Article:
Freezing winter weather, hot summer sun, and high temperatures can wreak havoc on the soil in vegetable gardens. Cover crops for gardens not only protect the soil from weather extremes, but are also used between crops to restore fertility, suppress weeds, or to protect or restore a garden bed left unplanted for a season. They can also be used to reduce fertilizer use, restore or trap nitrogen, and improve soil and water quality.
Before the invention of synthetic fertilizers, cover crops were planted in between harvests to scavenge and store nitrogen and other elements, preserve soil structure, slow water runoff and evaporation, protect garden beds from erosion, and suppress weed growth. It’s a sustainable method overlooked by many home gardeners but is widely used in organic agriculture.
Many gardeners see Fall as the end of the gardening season – they pick the last of their tomatoes, peppers, and beans and put a lid on it. But Fall is a critical season for your vegetable garden beds, as they need to be protected from the coming winter weather. You’ve probably also seen what harsh summer weather does to open spaces between your vegetables – cracked, dry, hard-baked soil. The best way to protect your garden beds from these weather extremes is by planting a cover crop, also known as “green manure”.
What are examples of cover crops?
Cover crops are primarily legumes, grasses, and brassicas and include oats, buckwheat, vetch, beans, peas, daikon radishes, tall fescue, winter peas, forage radish, mustards, clover, barley, ryes, sudangrass and many more. Which cover crop you should plant depends on your region and purpose: protecting beds from erosion, suppressing weeds, or restoring fertility.
Planning is key in cover cropping, as you need to give the plant sufficient time to perform its function (note that some seeds can overwinter and grow in the following spring). Time of year is also important. For instance, clover seed must be planted mid to late summer to give it enough growth to establish before the onset of winter.
Cover crops are planted at different points in the gardening cycle – some in spring, some in winter, some in fall, but the intent is to let them grow until they winterkill or until the next planting cycle when they are tilled into the soil to provide nutrients, serve as a mulch layer and/or to increase soil tilth. Certain deep-root cover crops are excellent for breaking up compacted soil as they create passageways for air and water as their root systems decompose.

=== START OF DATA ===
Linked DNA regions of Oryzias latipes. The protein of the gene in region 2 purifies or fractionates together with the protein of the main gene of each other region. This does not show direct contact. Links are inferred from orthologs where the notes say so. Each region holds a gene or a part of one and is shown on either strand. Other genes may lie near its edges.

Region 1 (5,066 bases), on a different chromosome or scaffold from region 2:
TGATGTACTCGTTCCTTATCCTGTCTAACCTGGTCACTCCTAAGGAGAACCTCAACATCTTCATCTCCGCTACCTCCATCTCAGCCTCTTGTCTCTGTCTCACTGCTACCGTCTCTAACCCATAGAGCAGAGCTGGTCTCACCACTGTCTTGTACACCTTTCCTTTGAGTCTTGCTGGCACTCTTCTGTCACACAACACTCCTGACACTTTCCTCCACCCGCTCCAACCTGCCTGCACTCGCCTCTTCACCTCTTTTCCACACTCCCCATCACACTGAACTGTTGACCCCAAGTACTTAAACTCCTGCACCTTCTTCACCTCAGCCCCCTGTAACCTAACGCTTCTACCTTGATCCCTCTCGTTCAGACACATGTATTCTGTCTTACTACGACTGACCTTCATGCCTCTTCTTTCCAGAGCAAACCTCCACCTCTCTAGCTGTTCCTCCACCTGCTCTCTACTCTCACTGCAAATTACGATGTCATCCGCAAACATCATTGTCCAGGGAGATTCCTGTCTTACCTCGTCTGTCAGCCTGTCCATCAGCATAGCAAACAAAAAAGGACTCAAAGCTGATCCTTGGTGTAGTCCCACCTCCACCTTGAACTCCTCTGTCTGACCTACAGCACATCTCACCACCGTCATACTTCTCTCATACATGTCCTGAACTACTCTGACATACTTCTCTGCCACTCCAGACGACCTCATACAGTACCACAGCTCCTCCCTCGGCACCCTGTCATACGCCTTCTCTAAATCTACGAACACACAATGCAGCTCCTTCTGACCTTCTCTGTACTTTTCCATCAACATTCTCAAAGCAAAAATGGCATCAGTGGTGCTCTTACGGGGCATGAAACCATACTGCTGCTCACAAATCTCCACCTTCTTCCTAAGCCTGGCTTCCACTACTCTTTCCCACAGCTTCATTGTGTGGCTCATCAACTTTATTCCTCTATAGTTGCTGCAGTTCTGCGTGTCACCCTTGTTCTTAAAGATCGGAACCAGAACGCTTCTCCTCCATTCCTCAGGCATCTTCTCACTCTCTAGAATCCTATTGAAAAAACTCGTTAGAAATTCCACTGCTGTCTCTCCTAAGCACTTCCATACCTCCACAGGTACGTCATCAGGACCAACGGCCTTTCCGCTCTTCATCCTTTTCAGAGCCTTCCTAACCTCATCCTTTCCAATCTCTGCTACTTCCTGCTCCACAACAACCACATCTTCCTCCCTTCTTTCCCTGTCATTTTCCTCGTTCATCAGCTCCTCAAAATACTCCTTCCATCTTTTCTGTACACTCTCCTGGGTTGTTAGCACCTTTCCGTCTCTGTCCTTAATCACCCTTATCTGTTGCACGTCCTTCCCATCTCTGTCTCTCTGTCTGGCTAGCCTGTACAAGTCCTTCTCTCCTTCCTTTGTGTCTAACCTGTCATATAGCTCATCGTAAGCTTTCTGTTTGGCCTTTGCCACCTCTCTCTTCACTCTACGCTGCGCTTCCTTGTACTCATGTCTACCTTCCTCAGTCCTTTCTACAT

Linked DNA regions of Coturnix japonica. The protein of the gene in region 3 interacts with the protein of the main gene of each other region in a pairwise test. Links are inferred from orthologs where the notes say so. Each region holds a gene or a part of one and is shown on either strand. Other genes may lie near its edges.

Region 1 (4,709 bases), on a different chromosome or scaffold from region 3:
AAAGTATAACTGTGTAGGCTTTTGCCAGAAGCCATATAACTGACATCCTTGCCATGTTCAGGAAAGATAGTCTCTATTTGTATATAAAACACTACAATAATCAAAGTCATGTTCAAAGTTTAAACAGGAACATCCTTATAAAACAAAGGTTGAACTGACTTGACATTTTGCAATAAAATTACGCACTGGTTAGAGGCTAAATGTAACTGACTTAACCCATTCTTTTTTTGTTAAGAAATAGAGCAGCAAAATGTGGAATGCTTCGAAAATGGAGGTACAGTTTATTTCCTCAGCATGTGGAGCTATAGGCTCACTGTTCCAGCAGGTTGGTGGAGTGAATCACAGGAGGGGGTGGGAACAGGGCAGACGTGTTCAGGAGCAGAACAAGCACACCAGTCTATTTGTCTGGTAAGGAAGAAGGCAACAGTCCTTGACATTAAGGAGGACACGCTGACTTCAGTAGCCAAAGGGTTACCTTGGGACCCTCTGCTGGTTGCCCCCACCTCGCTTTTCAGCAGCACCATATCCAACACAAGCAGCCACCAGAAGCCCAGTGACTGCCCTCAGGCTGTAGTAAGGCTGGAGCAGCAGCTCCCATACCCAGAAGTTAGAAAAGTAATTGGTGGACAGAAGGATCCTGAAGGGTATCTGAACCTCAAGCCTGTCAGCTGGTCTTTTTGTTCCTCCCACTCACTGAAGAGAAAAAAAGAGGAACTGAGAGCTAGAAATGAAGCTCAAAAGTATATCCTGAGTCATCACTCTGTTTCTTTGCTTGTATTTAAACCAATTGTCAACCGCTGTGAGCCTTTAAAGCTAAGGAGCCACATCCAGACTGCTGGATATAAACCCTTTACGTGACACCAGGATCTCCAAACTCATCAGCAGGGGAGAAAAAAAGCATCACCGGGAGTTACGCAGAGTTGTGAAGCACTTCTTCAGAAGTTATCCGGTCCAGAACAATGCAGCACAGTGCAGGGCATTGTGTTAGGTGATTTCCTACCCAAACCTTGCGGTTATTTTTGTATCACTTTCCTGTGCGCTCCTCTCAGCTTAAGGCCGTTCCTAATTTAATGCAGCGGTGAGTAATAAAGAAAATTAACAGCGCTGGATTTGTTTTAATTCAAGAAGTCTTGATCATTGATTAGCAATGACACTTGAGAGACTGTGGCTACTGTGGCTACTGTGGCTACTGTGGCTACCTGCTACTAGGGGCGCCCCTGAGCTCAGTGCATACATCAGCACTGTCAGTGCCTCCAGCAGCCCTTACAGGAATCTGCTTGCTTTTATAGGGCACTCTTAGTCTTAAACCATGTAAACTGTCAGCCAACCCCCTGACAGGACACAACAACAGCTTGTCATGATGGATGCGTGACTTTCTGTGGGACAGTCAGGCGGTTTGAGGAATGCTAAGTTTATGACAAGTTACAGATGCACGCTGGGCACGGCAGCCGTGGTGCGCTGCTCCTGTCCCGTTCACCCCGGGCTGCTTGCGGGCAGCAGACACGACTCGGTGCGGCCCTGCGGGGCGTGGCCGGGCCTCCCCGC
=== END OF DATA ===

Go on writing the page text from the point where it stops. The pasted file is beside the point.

Daikon Radish breaks up clay soil
For instance, Daikon radish, grown largely for its use in Asian cuisine, not only protects the soil with its generous foliage but its long taproot – sometimes 3 feet or more – is highly effective in breaking up clay soil when left in place to decompose. Daikon Radish seeds germinate quickly and the radish grows surprisingly fast, reaching maturity in 60 days. The taproot’s deep penetration is remarkably effective in loosening compacted soil, creating lots of paths for air and water. That makes for an environment that earthworms and other soil organisms love. Plus its foliage casts a wide shadow, making it a marvelous weed suppressant. I’ve used Daikon Radish as a cover crop several times and it really does work as advertised.
The choice of a cover crop depends on:
- what was planted in the soil bed most recently
- your geographic region
- condition of your soil (compaction, fertility, etc.)
- what you’ll plant in the same bed next season
- recent disease or pest problems
Uses for cover crops
- Fix nitrogen
- Trap nitrogen
- Soil protection from erosion
- Soil improvement (tilth)
- Weed suppression
- Alleviate soil compaction
- Reduce nematodes
- Attract beneficial insects
Best practices for cover cropping